Future uncertain despite the calm

Future uncertain despite the calm

Thailand's recent political violence seems to have eased. On Tuesday, "Yellow Shirt" anti-government protesters carried out a peaceful occupation of Government House in Bangkok - after nine days of growing tension.

Fierce clashes between police and groups of young men - many hiding their faces behind scarves and balaclavas - had killed five people and injured more than 100 others. But the violence stopped on Tuesday.

Barriers were dismantled and barbed wire was removed from outside the government buildings. Police and protesters began to chat peacefully - exchanging bottles of water - instead of bullets and rocks.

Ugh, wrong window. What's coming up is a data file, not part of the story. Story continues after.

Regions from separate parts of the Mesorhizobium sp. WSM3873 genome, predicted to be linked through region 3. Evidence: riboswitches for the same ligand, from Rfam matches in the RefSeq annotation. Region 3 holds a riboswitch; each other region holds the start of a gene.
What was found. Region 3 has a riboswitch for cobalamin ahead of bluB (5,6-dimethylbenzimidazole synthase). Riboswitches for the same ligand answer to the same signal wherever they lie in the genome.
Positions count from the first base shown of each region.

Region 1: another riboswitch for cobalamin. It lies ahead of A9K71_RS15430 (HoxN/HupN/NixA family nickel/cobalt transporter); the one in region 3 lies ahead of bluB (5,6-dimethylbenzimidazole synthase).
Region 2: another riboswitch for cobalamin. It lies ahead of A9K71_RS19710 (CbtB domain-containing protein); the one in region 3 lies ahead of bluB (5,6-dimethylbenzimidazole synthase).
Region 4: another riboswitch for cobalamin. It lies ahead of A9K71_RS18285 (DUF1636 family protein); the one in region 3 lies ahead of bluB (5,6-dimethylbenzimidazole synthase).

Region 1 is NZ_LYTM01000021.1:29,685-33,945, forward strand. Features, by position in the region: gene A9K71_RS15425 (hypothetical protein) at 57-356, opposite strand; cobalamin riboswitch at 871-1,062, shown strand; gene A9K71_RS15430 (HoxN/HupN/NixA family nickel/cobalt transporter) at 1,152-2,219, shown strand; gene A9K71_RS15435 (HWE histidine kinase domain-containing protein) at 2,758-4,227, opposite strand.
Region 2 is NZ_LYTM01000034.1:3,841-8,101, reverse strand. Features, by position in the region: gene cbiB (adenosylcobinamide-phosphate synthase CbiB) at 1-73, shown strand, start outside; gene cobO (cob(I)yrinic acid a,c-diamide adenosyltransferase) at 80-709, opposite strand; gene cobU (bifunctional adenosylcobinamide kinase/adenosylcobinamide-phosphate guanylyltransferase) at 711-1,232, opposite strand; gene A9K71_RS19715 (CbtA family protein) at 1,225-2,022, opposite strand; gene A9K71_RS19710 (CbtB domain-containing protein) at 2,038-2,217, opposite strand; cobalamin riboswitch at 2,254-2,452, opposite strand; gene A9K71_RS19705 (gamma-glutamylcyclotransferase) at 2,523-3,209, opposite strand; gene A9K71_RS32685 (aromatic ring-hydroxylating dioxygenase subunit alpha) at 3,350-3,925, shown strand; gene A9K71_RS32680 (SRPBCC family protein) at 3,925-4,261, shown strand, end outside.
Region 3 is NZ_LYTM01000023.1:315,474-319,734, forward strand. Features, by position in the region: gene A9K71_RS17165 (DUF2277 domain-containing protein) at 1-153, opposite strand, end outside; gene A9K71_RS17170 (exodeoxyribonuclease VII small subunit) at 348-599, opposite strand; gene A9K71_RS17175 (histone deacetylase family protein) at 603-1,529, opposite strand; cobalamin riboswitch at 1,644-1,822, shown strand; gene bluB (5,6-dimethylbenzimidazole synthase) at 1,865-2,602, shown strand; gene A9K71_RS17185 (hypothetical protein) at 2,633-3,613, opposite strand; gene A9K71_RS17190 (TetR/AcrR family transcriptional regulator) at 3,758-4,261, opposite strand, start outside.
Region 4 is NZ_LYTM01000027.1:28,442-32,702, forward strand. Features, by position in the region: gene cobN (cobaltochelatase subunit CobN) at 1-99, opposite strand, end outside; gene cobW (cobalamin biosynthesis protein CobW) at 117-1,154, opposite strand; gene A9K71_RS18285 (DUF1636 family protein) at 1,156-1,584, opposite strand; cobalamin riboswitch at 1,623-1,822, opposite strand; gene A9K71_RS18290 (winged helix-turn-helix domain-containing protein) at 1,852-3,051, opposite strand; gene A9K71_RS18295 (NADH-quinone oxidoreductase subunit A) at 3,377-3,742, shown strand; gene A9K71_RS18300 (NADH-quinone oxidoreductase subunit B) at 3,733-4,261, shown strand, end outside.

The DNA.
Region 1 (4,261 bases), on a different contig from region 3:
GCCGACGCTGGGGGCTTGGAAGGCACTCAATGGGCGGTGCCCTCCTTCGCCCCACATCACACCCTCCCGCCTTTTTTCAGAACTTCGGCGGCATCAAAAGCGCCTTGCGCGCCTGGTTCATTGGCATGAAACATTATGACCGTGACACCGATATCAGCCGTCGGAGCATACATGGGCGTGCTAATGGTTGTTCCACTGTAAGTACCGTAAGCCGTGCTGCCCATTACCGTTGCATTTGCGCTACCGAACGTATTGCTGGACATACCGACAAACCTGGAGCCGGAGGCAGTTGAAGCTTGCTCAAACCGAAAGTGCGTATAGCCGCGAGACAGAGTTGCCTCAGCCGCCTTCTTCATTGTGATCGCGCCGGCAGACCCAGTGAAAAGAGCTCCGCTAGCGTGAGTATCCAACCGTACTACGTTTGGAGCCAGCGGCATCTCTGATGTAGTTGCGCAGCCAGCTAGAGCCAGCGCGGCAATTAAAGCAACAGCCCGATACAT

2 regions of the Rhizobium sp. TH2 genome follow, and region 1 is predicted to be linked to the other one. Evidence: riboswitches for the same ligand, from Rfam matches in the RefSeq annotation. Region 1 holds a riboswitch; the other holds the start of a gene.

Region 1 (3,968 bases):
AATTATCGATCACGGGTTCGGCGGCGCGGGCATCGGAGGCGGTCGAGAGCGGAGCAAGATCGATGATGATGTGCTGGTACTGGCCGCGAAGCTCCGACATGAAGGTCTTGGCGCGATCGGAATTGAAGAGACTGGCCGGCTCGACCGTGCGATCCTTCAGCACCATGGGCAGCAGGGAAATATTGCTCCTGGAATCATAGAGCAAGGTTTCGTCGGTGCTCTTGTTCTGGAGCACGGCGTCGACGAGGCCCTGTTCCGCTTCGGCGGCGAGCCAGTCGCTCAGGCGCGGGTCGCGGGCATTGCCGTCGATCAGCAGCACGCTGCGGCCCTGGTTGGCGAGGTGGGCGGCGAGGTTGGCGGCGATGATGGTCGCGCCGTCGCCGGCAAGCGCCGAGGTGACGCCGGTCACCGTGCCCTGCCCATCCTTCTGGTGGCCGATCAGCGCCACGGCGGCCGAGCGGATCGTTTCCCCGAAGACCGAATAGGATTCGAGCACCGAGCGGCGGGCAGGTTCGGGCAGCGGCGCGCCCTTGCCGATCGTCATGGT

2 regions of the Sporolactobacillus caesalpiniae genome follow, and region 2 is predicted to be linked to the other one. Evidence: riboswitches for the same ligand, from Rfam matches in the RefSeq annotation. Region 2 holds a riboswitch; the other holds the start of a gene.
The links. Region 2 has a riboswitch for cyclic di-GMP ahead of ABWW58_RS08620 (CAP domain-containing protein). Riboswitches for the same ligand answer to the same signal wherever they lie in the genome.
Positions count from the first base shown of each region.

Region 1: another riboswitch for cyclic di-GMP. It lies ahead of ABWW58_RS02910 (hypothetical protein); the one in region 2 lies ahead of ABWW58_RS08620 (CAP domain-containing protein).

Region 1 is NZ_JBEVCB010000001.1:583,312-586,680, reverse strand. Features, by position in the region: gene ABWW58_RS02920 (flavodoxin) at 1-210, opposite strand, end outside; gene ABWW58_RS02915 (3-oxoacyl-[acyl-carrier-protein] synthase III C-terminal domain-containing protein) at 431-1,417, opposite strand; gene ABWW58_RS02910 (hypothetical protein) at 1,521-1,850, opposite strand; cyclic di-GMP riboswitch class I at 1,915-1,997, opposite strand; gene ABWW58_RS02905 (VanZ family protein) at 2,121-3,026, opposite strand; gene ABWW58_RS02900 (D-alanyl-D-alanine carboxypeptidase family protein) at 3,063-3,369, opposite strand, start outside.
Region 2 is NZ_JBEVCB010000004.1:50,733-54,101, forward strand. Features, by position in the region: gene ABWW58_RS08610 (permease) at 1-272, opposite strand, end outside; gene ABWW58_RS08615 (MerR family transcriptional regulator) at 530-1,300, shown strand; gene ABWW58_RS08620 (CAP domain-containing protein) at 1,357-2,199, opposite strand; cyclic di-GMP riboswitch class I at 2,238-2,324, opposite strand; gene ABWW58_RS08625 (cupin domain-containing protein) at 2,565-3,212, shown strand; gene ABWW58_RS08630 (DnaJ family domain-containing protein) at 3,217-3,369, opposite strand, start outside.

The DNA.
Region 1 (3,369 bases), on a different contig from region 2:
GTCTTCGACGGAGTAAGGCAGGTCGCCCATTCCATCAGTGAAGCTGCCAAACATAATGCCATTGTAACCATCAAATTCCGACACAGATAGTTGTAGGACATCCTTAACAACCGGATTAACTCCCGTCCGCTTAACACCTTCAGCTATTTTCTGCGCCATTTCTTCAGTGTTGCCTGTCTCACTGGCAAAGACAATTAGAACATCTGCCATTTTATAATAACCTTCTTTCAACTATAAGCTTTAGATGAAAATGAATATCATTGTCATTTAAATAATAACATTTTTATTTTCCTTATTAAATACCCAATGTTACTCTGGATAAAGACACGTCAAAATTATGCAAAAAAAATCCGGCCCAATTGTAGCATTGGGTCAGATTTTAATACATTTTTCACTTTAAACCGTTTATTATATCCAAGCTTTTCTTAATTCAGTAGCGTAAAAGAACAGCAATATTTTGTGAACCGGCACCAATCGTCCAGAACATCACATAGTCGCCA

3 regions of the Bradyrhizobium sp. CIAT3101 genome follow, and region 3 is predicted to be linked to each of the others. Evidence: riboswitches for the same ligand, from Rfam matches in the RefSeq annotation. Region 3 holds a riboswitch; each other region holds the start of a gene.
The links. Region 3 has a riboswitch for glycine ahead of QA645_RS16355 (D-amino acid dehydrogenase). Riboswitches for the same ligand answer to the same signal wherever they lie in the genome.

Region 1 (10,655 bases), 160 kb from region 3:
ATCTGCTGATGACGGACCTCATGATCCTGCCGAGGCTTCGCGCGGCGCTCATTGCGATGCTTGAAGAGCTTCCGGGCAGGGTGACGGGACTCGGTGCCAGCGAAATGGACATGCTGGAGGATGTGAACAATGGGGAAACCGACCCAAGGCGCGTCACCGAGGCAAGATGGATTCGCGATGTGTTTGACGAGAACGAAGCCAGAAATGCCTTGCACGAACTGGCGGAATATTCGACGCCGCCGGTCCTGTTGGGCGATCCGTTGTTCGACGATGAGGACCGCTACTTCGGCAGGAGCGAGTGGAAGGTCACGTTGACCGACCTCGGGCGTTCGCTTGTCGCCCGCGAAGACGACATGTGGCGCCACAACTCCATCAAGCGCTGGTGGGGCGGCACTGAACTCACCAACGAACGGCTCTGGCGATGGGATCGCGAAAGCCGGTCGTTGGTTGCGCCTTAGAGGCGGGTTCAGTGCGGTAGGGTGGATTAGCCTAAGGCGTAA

Opponents of Prime Minister Yingluck Shinawatra want to force her and her ruling "Red shirt" Pheu Thai Party out of power. They believe she is serving the interests of her brother, former prime minister Thaksin Shinawatra. A military coup forced him out in 2006 over claims of corruption and abuse of power.

Yingluck's ill-advised efforts to push through an amnesty law sparked the new protests. This law would have let Thaksin return from exile in Dubai - where he is living to avoid a two-year jail term imposed for corruption.

The stalemate remains, and the future looks uncertain.

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